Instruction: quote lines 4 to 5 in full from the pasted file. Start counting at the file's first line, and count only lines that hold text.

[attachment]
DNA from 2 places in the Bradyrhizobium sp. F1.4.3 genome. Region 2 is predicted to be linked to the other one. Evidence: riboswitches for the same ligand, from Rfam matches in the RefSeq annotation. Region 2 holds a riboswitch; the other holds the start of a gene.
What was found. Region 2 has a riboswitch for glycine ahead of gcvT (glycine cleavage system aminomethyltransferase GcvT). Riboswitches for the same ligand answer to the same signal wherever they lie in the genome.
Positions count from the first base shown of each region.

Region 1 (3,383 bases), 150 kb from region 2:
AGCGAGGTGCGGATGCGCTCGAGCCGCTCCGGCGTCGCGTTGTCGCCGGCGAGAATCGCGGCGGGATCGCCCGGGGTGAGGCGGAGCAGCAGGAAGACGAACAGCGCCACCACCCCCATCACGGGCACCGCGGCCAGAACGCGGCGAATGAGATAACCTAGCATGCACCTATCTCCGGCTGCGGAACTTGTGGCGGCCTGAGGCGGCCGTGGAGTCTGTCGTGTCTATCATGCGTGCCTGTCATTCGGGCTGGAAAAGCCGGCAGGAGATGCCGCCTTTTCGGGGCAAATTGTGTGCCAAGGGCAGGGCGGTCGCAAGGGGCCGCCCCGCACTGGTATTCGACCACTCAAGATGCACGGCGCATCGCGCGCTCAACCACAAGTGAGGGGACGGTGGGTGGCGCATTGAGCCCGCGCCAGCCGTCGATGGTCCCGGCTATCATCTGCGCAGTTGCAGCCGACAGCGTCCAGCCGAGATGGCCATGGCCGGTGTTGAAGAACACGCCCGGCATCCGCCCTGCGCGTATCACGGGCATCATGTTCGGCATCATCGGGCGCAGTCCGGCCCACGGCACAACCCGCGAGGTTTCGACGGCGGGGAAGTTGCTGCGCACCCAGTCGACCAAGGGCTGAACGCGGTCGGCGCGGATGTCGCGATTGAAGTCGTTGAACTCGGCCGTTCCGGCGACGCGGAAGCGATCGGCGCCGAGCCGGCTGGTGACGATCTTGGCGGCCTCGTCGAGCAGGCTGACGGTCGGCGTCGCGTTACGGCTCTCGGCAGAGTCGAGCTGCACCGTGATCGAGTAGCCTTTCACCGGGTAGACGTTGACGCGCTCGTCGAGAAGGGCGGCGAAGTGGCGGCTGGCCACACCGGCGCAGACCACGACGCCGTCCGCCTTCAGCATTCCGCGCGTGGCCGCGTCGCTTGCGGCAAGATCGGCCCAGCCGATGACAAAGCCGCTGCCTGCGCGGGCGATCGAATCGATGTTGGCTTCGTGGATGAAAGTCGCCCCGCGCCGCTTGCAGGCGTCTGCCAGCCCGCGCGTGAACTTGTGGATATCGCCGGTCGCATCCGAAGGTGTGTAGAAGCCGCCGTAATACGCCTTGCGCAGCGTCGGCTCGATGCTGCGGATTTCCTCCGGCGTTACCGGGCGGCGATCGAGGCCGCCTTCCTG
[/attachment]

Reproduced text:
Region 1 (3,383 bases), 150 kb from region 2:
AGCGAGGTGCGGATGCGCTCGAGCCGCTCCGGCGTCGCGTTGTCGCCGGCGAGAATCGCGGCGGGATCGCCCGGGGTGAGGCGGAGCAGCAGGAAGACGAACAGCGCCACCACCCCCATCACGGGCACCGCGGCCAGAACGCGGCGAATGAGATAACCTAGCATGCACCTATCTCCGGCTGCGGAACTTGTGGCGGCCTGAGGCGGCCGTGGAGTCTGTCGTGTCTATCATGCGTGCCTGTCATTCGGGCTGGAAAAGCCGGCAGGAGATGCCGCCTTTTCGGGGCAAATTGTGTGCCAAGGGCAGGGCGGTCGCAAGGGGCCGCCCCGCACTGGTATTCGACCACTCAAGATGCACGGCGCATCGCGCGCTCAACCACAAGTGAGGGGACGGTGGGTGGCGCATTGAGCCCGCGCCAGCCGTCGATGGTCCCGGCTATCATCTGCGCAGTTGCAGCCGACAGCGTCCAGCCGAGATGGCCATGGCCGGTGTTGAAGAACACGCCCGGCATCCGCCCTGCGCGTATCACGGGCATCATGTTCGGCATCATCGGGCGCAGTCCGGCCCACGGCACAACCCGCGAGGTTTCGACGGCGGGGAAGTTGCTGCGCACCCAGTCGACCAAGGGCTGAACGCGGTCGGCGCGGATGTCGCGATTGAAGTCGTTGAACTCGGCCGTTCCGGCGACGCGGAAGCGATCGGCGCCGAGCCGGCTGGTGACGATCTTGGCGGCCTCGTCGAGCAGGCTGACGGTCGGCGTCGCGTTACGGCTCTCGGCAGAGTCGAGCTGCACCGTGATCGAGTAGCCTTTCACCGGGTAGACGTTGACGCGCTCGTCGAGAAGGGCGGCGAAGTGGCGGCTGGCCACACCGGCGCAGACCACGACGCCGTCCGCCTTCAGCATTCCGCGCGTGGCCGCGTCGCTTGCGGCAAGATCGGCCCAGCCGATGACAAAGCCGCTGCCTGCGCGGGCGATCGAATCGATGTTGGCTTCGTGGATGAAAGTCGCCCCGCGCCGCTTGCAGGCGTCTGCCAGCCCGCGCGTGAACTTGTGGATATCGCCGGTCGCATCCGAAGGTGTGTAGAAGCCGCCGTAATACGCCTTGCGCAGCGTCGGCTCGATGCTGCGGATTTCCTCCGGCGTTACCGGGCGGCGATCGAGGCCGCCTTCCTG